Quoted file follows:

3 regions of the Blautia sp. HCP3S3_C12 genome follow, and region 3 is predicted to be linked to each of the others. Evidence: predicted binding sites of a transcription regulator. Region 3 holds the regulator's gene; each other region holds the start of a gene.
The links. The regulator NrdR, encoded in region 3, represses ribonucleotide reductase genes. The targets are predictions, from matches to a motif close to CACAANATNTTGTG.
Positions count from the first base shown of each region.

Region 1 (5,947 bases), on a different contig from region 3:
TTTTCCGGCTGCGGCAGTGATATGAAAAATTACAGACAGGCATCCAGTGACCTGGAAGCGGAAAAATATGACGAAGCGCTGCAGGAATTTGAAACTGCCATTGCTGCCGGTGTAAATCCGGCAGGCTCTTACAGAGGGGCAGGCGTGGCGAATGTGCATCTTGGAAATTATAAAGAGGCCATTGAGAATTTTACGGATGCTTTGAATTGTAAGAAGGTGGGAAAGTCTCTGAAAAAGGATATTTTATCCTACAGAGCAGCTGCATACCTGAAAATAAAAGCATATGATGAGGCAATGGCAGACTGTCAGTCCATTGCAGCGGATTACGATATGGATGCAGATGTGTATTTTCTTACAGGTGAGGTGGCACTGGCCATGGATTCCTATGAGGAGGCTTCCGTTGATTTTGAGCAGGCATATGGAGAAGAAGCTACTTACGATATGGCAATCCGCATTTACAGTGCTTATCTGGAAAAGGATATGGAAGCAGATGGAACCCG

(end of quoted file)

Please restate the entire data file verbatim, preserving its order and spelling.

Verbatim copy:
3 regions of the Blautia sp. HCP3S3_C12 genome follow, and region 3 is predicted to be linked to each of the others. Evidence: predicted binding sites of a transcription regulator. Region 3 holds the regulator's gene; each other region holds the start of a gene.
The links. The regulator NrdR, encoded in region 3, represses ribonucleotide reductase genes. The targets are predictions, from matches to a motif close to CACAANATNTTGTG.
Positions count from the first base shown of each region.

Region 1 (5,947 bases), on a different contig from region 3:
TTTTCCGGCTGCGGCAGTGATATGAAAAATTACAGACAGGCATCCAGTGACCTGGAAGCGGAAAAATATGACGAAGCGCTGCAGGAATTTGAAACTGCCATTGCTGCCGGTGTAAATCCGGCAGGCTCTTACAGAGGGGCAGGCGTGGCGAATGTGCATCTTGGAAATTATAAAGAGGCCATTGAGAATTTTACGGATGCTTTGAATTGTAAGAAGGTGGGAAAGTCTCTGAAAAAGGATATTTTATCCTACAGAGCAGCTGCATACCTGAAAATAAAAGCATATGATGAGGCAATGGCAGACTGTCAGTCCATTGCAGCGGATTACGATATGGATGCAGATGTGTATTTTCTTACAGGTGAGGTGGCACTGGCCATGGATTCCTATGAGGAGGCTTCCGTTGATTTTGAGCAGGCATATGGAGAAGAAGCTACTTACGATATGGCAATCCGCATTTACAGTGCTTATCTGGAAAAGGATATGGAAGCAGATGGAACCCG